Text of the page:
3. Do you have the budget to support this initiative? Hint: it will be more than you expect. Hint #2: don’t expect to “save money” (at least in the first year). The ROI (return on investment) may come but expectations inside 36 months are unrealistic.
  4. Who needs what? Organizations are diverse and dynamic. Not every employee will need to be part of a BYOD initiative. Different categories of associates will have varying device needs. The road warrior sales guy, administrative assistant and mechanical engineer will all have different needs.
  5. A well-executed plan will drive employee job satisfaction. Figure out how your team will deal with happy IT-using employees; it may be a new experience for all involved.
  6. Are you ready to set policy and stick to it? There will be challenges that make you question what you were thinking in the first place. Get managerial support and be confident.
  7. Be flexible. Sure, this may seem somewhat contrary to comment #6. Of course you’ll encounter situations where the intelligent response is to modify and improve.
  8. Get “buy in” from the board room and the corner office(s). The support of senior management and investors is critical; don’t even go there without serious majority support.
  9. Seek advice and approval from legal, accounting and human resources. Ask the art department and maintenance team too if you think it can help.
  10. Talk to others. I know this is hard for many of us who have spent careers in IT, but give it a shot and see what happens. Speak to partners who have delivered BYOD solutions. Reach out to similar organizations who have implemented their strategy. Heck, speak with companies who tried it and failed. Arm yourself with information, do your research.

This is a lot to digest. A poorly executed implementation has the surety of employees abandoning the program. Small steps and a detailed approach work best – don’t be afraid of running test groups and proof of concept (POC) trials. The risk of not exploring your options may leave your IT environment seeming as outdated as last decade’s pop dance craze. Is your organization considering BYOD? Have you already implemented a policy? If so, how has your experience been?


Colocation: 55+ living for your IT equipment

I recently sat on a planning call with an extremely smart and agreeable client. We had discussed a modest “data center” worth of equipment to host the environment he’s considering putting into production. I asked the simple enough question of “where are you going to deploy this gear?” I have to admit not being very surprised when he responded: “Well, I’ve cleaned out a corner of my office.” Having spent some early days of my IT career working in a server closet, I knew that if the hum of the equipment fans didn’t get to him quickly, the heat output would for sure. This is not an uncommon conversation. Clearly the capital expense of building out a “data center” onsite was not an appealing topic. So, if building isn’t an option, why not rent?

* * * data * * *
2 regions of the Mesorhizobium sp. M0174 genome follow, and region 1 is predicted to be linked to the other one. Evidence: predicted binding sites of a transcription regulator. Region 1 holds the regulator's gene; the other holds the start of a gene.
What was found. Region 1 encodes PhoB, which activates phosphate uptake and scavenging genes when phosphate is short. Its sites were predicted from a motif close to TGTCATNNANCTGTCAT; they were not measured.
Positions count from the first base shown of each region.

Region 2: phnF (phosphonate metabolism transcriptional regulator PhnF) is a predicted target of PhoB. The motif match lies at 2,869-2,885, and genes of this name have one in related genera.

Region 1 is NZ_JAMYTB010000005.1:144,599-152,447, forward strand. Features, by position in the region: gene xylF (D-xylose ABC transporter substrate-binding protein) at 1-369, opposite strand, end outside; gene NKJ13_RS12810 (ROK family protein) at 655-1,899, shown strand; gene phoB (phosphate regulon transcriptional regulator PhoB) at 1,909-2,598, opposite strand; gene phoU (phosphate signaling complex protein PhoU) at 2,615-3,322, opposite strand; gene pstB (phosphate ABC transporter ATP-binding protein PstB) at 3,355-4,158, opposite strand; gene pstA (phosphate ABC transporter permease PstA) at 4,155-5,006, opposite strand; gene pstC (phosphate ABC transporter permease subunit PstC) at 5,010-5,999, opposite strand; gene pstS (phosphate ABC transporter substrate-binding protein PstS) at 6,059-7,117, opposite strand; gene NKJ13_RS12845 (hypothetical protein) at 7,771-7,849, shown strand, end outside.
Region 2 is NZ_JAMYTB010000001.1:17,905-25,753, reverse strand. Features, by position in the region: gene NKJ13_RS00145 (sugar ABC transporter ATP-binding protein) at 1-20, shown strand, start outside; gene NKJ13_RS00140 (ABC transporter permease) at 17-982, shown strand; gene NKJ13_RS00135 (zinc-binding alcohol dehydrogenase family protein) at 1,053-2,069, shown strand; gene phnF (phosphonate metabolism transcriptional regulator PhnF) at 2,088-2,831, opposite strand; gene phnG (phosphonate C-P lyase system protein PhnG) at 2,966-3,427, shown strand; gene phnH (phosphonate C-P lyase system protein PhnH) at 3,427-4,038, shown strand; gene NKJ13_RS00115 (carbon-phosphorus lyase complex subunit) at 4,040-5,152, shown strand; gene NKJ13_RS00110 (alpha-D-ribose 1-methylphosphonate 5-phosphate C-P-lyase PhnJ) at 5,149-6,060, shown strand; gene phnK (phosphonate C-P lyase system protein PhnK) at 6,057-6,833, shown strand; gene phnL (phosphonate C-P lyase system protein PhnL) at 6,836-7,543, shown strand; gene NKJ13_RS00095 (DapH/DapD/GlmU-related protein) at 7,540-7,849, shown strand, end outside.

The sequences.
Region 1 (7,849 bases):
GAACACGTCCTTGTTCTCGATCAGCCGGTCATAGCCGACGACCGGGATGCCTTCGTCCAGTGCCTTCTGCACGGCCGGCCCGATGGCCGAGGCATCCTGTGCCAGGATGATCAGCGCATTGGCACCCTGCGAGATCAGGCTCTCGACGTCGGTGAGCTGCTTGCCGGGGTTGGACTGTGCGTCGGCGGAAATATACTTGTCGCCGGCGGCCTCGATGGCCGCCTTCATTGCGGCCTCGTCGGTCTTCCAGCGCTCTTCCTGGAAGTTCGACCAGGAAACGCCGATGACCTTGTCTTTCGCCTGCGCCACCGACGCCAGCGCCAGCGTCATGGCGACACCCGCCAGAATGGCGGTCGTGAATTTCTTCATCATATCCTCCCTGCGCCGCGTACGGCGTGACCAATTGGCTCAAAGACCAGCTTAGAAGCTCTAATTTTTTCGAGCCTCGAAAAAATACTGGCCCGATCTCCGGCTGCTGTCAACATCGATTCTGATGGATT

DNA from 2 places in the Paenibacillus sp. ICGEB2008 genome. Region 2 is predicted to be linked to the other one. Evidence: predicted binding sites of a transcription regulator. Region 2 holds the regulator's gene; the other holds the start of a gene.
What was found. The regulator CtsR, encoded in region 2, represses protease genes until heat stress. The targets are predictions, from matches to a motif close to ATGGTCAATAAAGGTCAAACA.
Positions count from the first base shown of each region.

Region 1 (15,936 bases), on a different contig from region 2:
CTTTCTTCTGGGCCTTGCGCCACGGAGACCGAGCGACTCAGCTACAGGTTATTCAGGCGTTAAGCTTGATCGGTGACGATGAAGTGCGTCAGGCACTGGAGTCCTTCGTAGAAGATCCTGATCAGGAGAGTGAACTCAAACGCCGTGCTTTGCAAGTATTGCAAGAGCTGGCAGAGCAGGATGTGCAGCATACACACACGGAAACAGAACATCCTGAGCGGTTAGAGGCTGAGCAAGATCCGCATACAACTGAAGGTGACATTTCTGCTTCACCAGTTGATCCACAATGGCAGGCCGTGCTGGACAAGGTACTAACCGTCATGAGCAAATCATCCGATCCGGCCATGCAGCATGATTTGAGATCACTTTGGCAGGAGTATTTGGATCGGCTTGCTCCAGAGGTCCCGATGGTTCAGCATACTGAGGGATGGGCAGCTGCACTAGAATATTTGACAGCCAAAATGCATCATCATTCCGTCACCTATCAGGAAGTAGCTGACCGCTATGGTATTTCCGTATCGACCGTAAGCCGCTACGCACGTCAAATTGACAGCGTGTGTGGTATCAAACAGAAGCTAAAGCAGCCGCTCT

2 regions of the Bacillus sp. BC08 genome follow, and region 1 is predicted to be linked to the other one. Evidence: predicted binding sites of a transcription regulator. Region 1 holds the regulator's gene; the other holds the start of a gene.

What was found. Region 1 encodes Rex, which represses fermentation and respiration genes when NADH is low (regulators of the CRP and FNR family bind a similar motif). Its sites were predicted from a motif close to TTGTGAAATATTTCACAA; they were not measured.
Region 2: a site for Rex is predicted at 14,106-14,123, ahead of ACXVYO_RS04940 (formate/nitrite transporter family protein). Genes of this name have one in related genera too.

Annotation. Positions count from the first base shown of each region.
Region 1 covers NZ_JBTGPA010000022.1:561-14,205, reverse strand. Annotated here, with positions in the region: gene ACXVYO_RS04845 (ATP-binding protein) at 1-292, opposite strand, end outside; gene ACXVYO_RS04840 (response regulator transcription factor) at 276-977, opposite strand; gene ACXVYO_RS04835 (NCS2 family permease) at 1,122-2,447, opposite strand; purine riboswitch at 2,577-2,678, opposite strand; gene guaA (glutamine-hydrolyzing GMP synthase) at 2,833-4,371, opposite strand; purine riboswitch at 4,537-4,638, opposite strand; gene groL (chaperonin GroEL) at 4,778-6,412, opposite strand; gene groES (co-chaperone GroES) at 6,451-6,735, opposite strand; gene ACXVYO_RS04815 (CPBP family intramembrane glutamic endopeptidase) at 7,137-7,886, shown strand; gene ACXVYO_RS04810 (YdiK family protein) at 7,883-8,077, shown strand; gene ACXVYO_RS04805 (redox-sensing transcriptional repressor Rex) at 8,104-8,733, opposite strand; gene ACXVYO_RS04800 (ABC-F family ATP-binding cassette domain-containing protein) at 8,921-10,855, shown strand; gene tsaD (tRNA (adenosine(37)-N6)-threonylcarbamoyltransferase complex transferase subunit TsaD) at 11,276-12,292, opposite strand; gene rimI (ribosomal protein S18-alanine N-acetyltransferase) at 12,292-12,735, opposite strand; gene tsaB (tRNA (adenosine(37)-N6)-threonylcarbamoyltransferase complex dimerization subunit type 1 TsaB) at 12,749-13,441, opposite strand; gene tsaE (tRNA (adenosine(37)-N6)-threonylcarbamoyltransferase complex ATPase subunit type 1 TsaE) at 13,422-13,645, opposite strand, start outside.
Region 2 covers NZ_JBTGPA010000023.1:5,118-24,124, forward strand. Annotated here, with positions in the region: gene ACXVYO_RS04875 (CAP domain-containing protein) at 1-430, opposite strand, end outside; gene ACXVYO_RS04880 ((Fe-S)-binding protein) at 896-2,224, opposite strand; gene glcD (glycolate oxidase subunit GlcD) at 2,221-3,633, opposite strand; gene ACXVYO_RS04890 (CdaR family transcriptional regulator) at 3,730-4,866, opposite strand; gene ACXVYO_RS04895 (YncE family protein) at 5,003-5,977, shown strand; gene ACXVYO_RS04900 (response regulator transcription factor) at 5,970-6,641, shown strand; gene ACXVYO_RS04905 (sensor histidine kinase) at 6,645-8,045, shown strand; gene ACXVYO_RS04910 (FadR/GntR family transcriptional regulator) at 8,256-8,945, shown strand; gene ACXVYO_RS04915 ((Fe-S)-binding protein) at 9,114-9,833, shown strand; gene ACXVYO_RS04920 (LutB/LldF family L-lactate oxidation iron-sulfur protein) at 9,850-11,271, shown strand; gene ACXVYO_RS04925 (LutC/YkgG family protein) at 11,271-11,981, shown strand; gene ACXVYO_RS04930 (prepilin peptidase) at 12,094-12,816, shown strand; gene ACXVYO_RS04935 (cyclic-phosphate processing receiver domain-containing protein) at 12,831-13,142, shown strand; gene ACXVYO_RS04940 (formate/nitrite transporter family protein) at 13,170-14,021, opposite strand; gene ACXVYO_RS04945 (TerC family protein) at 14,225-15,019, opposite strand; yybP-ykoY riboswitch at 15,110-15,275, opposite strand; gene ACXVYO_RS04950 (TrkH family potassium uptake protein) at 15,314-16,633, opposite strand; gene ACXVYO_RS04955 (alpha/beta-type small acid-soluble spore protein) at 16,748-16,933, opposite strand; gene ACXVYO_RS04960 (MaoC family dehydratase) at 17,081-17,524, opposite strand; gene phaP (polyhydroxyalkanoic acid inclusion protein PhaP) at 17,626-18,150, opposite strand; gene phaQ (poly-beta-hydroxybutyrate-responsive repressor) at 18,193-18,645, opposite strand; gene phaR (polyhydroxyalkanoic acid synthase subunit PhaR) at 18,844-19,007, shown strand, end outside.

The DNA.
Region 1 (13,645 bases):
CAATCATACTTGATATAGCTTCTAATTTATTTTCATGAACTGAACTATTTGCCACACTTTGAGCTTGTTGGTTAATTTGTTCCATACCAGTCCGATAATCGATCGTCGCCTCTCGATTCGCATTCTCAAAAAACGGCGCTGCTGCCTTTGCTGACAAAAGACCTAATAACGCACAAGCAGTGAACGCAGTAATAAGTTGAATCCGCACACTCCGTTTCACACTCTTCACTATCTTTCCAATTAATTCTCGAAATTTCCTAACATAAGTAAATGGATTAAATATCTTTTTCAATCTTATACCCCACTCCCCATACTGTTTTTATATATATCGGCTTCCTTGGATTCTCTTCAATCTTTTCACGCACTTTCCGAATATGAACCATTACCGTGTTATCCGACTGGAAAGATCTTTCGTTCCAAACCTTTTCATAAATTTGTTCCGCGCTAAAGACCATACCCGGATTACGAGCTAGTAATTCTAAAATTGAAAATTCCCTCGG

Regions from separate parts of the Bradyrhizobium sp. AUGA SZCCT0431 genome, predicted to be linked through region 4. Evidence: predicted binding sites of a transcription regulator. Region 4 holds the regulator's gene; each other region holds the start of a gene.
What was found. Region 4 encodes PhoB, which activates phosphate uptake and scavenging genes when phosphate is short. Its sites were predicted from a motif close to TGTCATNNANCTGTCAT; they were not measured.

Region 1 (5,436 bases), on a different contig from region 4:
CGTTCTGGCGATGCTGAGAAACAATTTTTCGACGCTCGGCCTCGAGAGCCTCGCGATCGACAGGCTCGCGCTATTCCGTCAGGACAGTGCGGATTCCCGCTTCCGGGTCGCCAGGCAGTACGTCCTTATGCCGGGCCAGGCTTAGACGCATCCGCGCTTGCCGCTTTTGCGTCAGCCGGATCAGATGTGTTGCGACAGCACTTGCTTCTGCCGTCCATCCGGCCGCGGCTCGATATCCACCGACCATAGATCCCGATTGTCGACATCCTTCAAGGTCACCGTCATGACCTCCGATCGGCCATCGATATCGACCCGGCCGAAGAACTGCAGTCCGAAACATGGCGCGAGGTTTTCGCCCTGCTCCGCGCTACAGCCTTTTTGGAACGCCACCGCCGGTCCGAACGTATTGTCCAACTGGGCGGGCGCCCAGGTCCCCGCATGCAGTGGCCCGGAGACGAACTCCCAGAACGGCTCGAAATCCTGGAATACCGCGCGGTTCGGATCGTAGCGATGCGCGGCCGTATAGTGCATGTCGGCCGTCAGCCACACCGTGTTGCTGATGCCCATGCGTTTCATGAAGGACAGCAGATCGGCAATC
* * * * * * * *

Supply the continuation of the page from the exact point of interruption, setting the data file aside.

In a similar vein, not too far back I watched several “senior” members of my family move into 55+ communities after years of resisting. Basically, they did a “capacity planner” and realized the big house was no longer needed. They figured somebody else could worry about the landscaping, snow plowing and leaky roofs. The same driving forces should have many IT pros considering a move into a colocation facility.

The opportunities to move into a hosted data center (colo facility) are plentiful today. You simply don’t have as much gear any longer (assuming you’re mostly virtualized). Your desire to “do it all” yourself has waned (let someone else worry about keeping the lights on and network connected). The added bonus of providing redundant network paths, onsite security and almost infinite expansion are driving many “rental” conversations today. Colos are purpose-built facilities which are ideal for core data center gear such as servers, storage (SANs), routers and core switches, to name a few.  Almost all of them have dual power feeds, backup battery systems and generators. HVAC (heating, ventilation, and air-conditioning) units keep appropriate environmental conditions for the operation of this critical equipment.

Many businesses don’t fully realize just how much power consumption is required to operate a data center. The energy bills achieved for just the cooling component alone can leave many IT managers, well, frosted. Even still, the need to see the healthy status green blinking lights is like a digital comfort blanket. Speaking with many IT execs, we hear over and over “This was the best move we could have made.” From our own experience, we’ve seen our internal IT team shift focus to strategic initiatives and end user support.

While it is certainly not a one-size-fits-all endeavor, there is something for most organizations when it comes to colo. Smaller organizations with one rack of equipment have seen tremendous advantages as have clients approaching the “enterprise” size with dozens of cabinets of gear. Redundancy, security, cost control, predictable budgets and 7x24x365 support are all equally attractive reasons to move into a “colo.” Call it a “colominium” if you will. Colo could be the right step toward a more efficient and effective IT existence.